God’s glory is the divinity of seeing and proclaiming the Passion and the resurrection, even in the darkest of places. The way of Jesus journeys into the desert and sees bread where others see rocks. The divine glory sees the imago dei in a demon possessed boy that others have marginalized.

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Becoming Human

To be clear, this love isn’t just another law… It’s not another demand for perfection. Quite the opposite. It involves a healthy dose of failure and forgiveness from everyone involved. They are also key elements in our journey to becoming a force in creating true human community.

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The Box by the Door

This world’s devotion to middle class affluence is predicated on the sacraments of global gentrification’s hard sweeping brooms, capitalism’s consumerist temples, and a careless society’s superhighways that bypass the poor, the blind, and those crowded out by “progress.”

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Nunc Dimittis

As I stood at the pulpit and looked toward the pews, my breath was taken away. On the back wall of the chapel were several huge drawings of naked murder victims. An artist had taken a pencil and used it to bring to life the pain and agony of massacre and execution.

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Team Jesus

It’s when we’ve done just about all we can do to screw things up and yet still discover ourselves loved, forgiven and trusted at our most untrustworthy worst, that the Spirit is fully unleashed.

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Come and See

The authentic work of Christ and the work of the church is hard to do, if not impossible, from a distance. An incarnational ministry prioritizes proximity in order to “see” God.

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Born from Afar

When did they recognize this deity in their midst? When did it dawn upon them? Exactly when did the epiphany occur? When did the light of ‘aha’ shine upon these unknown number of magi revealing the human one before them was the flesh and blood presence of the creator of their star in the heavens?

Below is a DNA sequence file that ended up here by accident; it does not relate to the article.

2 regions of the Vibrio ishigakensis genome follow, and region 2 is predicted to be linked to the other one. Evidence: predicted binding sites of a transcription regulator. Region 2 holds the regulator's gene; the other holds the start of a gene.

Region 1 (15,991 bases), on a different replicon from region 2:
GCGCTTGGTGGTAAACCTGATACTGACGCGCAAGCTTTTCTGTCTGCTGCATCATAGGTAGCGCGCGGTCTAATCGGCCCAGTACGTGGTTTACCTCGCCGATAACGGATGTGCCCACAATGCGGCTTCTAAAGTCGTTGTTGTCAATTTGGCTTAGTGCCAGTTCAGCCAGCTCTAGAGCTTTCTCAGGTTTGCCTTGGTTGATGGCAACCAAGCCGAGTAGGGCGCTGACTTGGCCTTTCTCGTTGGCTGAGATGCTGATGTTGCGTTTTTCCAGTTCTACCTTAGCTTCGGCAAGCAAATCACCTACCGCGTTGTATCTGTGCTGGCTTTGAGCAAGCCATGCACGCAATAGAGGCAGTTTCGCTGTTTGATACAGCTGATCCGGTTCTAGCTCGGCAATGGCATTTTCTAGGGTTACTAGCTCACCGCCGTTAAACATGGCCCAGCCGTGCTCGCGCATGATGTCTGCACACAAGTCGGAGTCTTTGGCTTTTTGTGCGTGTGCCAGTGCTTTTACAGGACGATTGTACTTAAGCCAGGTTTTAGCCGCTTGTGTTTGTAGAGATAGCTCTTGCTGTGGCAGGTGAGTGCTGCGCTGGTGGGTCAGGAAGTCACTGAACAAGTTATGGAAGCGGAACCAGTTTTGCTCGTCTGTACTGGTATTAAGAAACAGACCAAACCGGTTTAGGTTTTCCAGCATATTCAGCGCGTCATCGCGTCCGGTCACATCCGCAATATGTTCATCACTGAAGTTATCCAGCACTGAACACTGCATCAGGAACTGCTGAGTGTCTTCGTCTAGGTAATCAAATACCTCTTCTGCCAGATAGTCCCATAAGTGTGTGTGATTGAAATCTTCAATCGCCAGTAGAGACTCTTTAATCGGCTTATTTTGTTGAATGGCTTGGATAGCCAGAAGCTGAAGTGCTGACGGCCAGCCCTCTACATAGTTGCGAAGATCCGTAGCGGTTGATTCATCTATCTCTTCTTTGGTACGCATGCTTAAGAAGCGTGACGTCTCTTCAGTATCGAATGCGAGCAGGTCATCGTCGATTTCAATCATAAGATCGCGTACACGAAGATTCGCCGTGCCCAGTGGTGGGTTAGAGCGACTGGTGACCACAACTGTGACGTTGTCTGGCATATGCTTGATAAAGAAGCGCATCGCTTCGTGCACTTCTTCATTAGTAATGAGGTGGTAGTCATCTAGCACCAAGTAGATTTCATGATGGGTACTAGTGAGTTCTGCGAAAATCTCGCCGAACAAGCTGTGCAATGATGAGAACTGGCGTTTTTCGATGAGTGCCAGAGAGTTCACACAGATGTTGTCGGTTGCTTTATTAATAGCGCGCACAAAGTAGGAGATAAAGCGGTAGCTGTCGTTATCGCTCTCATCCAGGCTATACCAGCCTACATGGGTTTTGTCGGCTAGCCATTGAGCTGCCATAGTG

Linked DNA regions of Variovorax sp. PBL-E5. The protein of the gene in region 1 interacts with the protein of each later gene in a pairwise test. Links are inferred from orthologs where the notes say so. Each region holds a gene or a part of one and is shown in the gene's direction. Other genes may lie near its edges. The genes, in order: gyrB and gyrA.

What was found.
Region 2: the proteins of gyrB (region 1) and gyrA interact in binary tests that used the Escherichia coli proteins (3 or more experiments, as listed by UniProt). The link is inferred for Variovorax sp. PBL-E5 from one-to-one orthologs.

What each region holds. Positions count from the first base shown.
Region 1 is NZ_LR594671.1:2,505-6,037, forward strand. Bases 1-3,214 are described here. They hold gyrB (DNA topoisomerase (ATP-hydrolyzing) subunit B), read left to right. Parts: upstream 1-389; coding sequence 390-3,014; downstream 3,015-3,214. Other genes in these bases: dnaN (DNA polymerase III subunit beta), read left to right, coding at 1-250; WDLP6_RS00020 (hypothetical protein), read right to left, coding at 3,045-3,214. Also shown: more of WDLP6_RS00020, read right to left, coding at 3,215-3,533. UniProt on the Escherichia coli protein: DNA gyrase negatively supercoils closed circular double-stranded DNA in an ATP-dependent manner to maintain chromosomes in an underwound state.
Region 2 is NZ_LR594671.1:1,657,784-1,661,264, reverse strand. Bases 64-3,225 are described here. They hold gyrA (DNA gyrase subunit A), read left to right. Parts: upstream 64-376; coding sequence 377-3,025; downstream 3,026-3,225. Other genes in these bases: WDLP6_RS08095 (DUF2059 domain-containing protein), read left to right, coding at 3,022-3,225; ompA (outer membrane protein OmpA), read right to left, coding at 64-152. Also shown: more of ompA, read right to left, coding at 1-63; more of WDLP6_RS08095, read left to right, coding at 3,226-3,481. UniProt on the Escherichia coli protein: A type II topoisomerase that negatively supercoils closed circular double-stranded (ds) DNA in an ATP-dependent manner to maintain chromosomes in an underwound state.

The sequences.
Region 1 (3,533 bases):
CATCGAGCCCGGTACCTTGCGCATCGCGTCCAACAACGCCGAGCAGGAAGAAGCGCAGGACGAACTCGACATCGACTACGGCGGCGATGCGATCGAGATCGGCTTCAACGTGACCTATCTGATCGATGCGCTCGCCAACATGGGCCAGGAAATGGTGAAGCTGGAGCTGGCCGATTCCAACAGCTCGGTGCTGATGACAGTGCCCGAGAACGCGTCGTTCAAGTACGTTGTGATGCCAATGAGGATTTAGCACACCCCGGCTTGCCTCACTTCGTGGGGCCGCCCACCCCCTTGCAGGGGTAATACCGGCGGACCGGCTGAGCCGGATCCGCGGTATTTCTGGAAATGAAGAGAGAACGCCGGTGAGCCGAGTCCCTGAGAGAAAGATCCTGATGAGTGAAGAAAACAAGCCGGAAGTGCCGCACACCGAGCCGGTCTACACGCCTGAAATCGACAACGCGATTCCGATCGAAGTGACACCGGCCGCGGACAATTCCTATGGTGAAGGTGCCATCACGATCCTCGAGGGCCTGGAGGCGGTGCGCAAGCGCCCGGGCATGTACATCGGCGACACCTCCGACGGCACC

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Born in Grace

At the stroke of midnight on Christmas Eve, the night sky in Guatemala City explodes in bursts of color under the canopy of fireworks. Everyone heads outside into the streets to wish one another Feliz Navidad with hugs for neighbors, family, friends and strangers amidst columns of smoke and the barrage of bottle rockets.

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Born in Dreams

The Advent and Christmas seasons are a time to remember God’s call on our lives is constant, and it comes in many forms, whether we are sleeping or awake. It’s a call to a heavenly perspective that allows us to release our fears and see good news in the least likely places.

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Born from Below

Our jails, back alleys and slums are the “low” places that Jesus would have been born in today, away from the lights and festivities that mark the opulence our society strives for.

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Born in Scandal

Not too many years ago, in a community marked by a history of scandalous events, I encountered one of the wittiest and smartest kids I have ever met. His name was Kevin. Kevin understood what it meant to come from a scandalous background.

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Born in Jail

John the Baptist, sitting In Herod’s prison with nothing but time on his hands, is beginning to question his expectations about Jesus. And I would imagine he’s wondering about his own life in light of his present circumstances.

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Born in Wilderness